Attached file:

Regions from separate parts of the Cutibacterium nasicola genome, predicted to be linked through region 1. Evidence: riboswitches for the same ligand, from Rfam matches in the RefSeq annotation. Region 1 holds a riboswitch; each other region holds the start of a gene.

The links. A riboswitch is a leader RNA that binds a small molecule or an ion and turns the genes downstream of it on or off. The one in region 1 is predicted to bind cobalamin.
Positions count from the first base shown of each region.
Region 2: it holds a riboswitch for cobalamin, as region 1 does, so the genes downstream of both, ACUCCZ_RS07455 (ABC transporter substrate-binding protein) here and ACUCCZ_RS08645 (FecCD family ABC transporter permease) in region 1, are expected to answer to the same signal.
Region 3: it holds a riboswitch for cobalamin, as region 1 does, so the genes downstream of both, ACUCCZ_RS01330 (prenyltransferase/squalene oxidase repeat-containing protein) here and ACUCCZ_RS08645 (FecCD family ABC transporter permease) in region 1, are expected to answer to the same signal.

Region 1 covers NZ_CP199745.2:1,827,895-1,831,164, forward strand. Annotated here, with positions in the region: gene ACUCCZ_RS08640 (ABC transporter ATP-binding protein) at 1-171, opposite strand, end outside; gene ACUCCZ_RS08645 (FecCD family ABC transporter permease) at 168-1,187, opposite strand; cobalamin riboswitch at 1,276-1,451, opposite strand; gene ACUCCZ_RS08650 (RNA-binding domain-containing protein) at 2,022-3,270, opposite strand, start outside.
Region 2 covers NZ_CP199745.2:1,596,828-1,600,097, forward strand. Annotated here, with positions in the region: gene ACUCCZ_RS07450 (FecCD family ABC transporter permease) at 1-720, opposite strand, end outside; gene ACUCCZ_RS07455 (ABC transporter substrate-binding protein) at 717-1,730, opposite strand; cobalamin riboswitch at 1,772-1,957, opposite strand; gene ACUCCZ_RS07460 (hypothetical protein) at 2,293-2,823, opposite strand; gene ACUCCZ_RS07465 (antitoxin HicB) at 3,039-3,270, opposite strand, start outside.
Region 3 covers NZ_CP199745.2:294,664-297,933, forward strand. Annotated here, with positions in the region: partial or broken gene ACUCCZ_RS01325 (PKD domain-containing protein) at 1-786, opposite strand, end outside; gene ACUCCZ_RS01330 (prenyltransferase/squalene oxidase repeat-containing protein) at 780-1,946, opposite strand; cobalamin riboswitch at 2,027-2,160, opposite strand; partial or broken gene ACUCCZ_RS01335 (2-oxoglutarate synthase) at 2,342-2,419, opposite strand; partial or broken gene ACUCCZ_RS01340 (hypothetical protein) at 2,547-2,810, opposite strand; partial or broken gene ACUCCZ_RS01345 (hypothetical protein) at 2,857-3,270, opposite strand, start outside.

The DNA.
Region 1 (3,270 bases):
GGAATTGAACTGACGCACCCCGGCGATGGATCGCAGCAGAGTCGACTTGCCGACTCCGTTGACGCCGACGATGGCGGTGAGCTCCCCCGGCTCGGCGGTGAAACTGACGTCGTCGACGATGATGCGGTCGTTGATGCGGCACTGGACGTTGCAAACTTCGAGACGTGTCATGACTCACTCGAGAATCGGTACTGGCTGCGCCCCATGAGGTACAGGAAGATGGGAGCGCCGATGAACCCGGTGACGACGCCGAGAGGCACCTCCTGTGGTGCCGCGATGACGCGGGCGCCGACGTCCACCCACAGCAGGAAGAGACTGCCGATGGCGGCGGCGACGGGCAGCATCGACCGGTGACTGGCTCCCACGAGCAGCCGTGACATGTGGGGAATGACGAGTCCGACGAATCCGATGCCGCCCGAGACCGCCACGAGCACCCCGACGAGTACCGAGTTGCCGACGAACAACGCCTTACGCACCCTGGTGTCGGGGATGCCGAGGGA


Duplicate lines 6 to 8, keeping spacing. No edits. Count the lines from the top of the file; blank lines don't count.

Region 1 covers NZ_CP199745.2:1,827,895-1,831,164, forward strand. Annotated here, with positions in the region: gene ACUCCZ_RS08640 (ABC transporter ATP-binding protein) at 1-171, opposite strand, end outside; gene ACUCCZ_RS08645 (FecCD family ABC transporter permease) at 168-1,187, opposite strand; cobalamin riboswitch at 1,276-1,451, opposite strand; gene ACUCCZ_RS08650 (RNA-binding domain-containing protein) at 2,022-3,270, opposite strand, start outside.
Region 2 covers NZ_CP199745.2:1,596,828-1,600,097, forward strand. Annotated here, with positions in the region: gene ACUCCZ_RS07450 (FecCD family ABC transporter permease) at 1-720, opposite strand, end outside; gene ACUCCZ_RS07455 (ABC transporter substrate-binding protein) at 717-1,730, opposite strand; cobalamin riboswitch at 1,772-1,957, opposite strand; gene ACUCCZ_RS07460 (hypothetical protein) at 2,293-2,823, opposite strand; gene ACUCCZ_RS07465 (antitoxin HicB) at 3,039-3,270, opposite strand, start outside.
Region 3 covers NZ_CP199745.2:294,664-297,933, forward strand. Annotated here, with positions in the region: partial or broken gene ACUCCZ_RS01325 (PKD domain-containing protein) at 1-786, opposite strand, end outside; gene ACUCCZ_RS01330 (prenyltransferase/squalene oxidase repeat-containing protein) at 780-1,946, opposite strand; cobalamin riboswitch at 2,027-2,160, opposite strand; partial or broken gene ACUCCZ_RS01335 (2-oxoglutarate synthase) at 2,342-2,419, opposite strand; partial or broken gene ACUCCZ_RS01340 (hypothetical protein) at 2,547-2,810, opposite strand; partial or broken gene ACUCCZ_RS01345 (hypothetical protein) at 2,857-3,270, opposite strand, start outside.